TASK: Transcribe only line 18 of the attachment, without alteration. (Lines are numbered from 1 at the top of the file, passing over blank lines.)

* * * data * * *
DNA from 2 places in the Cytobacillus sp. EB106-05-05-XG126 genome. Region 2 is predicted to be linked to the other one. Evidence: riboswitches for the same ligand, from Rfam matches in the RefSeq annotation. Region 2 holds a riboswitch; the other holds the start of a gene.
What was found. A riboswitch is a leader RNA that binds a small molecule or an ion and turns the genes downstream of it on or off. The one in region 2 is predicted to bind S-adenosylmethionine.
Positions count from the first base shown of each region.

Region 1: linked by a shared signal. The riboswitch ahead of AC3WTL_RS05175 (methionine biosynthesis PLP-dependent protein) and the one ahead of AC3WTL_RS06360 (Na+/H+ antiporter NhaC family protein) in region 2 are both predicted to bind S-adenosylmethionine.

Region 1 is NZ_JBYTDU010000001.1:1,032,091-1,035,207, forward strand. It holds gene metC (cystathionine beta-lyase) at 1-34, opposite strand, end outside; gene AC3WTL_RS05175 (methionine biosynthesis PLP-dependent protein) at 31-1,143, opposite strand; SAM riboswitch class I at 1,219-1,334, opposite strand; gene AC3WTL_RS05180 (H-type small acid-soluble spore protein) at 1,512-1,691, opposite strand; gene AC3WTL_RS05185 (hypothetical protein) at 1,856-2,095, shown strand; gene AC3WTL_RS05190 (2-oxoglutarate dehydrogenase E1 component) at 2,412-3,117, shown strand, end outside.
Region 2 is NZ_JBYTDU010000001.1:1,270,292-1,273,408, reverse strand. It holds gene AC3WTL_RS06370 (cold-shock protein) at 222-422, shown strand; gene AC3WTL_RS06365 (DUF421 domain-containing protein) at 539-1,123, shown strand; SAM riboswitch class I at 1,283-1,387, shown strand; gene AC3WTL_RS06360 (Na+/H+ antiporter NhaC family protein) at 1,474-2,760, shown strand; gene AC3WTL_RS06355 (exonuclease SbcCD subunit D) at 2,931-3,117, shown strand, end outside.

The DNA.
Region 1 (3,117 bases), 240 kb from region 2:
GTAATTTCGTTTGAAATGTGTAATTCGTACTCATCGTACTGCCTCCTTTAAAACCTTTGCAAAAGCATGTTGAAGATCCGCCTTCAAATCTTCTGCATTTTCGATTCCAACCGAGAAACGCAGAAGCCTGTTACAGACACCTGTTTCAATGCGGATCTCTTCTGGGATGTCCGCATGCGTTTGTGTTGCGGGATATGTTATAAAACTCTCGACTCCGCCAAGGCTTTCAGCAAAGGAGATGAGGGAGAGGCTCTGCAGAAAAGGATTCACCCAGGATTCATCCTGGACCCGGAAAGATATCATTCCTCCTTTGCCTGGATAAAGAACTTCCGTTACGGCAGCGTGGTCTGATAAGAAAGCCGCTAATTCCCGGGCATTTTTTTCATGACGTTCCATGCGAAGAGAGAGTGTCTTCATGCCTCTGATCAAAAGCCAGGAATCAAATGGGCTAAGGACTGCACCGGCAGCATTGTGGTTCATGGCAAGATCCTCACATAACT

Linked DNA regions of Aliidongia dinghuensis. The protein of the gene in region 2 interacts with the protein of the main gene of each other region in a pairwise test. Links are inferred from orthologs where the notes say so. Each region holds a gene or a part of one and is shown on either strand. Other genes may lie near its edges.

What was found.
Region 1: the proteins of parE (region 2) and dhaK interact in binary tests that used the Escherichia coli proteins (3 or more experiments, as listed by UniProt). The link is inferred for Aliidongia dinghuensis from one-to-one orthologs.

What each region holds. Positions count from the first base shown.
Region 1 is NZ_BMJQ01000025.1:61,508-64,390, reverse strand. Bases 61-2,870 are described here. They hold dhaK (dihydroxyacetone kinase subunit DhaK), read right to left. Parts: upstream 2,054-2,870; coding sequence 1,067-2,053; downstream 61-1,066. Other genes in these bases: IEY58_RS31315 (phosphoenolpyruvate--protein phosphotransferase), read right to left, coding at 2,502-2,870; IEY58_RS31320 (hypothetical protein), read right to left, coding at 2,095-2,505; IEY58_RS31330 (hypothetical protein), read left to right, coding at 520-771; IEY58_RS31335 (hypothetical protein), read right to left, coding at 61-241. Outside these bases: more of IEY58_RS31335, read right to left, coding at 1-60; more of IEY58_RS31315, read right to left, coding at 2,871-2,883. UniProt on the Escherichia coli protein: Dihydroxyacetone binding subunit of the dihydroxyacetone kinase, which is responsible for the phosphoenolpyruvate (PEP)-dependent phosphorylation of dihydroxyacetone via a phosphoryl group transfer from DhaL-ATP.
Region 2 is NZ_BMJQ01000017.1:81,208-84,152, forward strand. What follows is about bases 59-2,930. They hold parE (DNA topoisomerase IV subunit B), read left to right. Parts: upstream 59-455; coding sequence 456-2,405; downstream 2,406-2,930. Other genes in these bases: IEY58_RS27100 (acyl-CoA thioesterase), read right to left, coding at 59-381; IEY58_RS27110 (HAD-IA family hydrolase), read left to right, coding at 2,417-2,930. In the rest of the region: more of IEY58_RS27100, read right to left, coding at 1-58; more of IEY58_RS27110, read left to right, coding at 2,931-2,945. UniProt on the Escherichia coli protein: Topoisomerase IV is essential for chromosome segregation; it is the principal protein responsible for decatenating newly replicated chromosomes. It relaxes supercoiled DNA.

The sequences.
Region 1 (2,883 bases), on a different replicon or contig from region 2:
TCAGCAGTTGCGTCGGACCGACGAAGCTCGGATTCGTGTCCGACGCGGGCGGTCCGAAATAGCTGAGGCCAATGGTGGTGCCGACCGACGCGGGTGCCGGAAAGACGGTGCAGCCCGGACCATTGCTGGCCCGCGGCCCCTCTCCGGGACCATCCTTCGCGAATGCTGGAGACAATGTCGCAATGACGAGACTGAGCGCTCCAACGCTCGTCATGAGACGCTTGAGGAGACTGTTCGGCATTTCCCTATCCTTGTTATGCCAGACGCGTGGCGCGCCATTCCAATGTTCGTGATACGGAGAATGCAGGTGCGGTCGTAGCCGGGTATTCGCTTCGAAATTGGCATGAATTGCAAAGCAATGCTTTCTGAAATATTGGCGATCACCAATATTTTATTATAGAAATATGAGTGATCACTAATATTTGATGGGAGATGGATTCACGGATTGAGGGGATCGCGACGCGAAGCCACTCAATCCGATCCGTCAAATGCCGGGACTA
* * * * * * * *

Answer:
TCAGCAGTTGCGTCGGACCGACGAAGCTCGGATTCGTGTCCGACGCGGGCGGTCCGAAATAGCTGAGGCCAATGGTGGTGCCGACCGACGCGGGTGCCGGAAAGACGGTGCAGCCCGGACCATTGCTGGCCCGCGGCCCCTCTCCGGGACCATCCTTCGCGAATGCTGGAGACAATGTCGCAATGACGAGACTGAGCGCTCCAACGCTCGTCATGAGACGCTTGAGGAGACTGTTCGGCATTTCCCTATCCTTGTTATGCCAGACGCGTGGCGCGCCATTCCAATGTTCGTGATACGGAGAATGCAGGTGCGGTCGTAGCCGGGTATTCGCTTCGAAATTGGCATGAATTGCAAAGCAATGCTTTCTGAAATATTGGCGATCACCAATATTTTATTATAGAAATATGAGTGATCACTAATATTTGATGGGAGATGGATTCACGGATTGAGGGGATCGCGACGCGAAGCCACTCAATCCGATCCGTCAAATGCCGGGACTA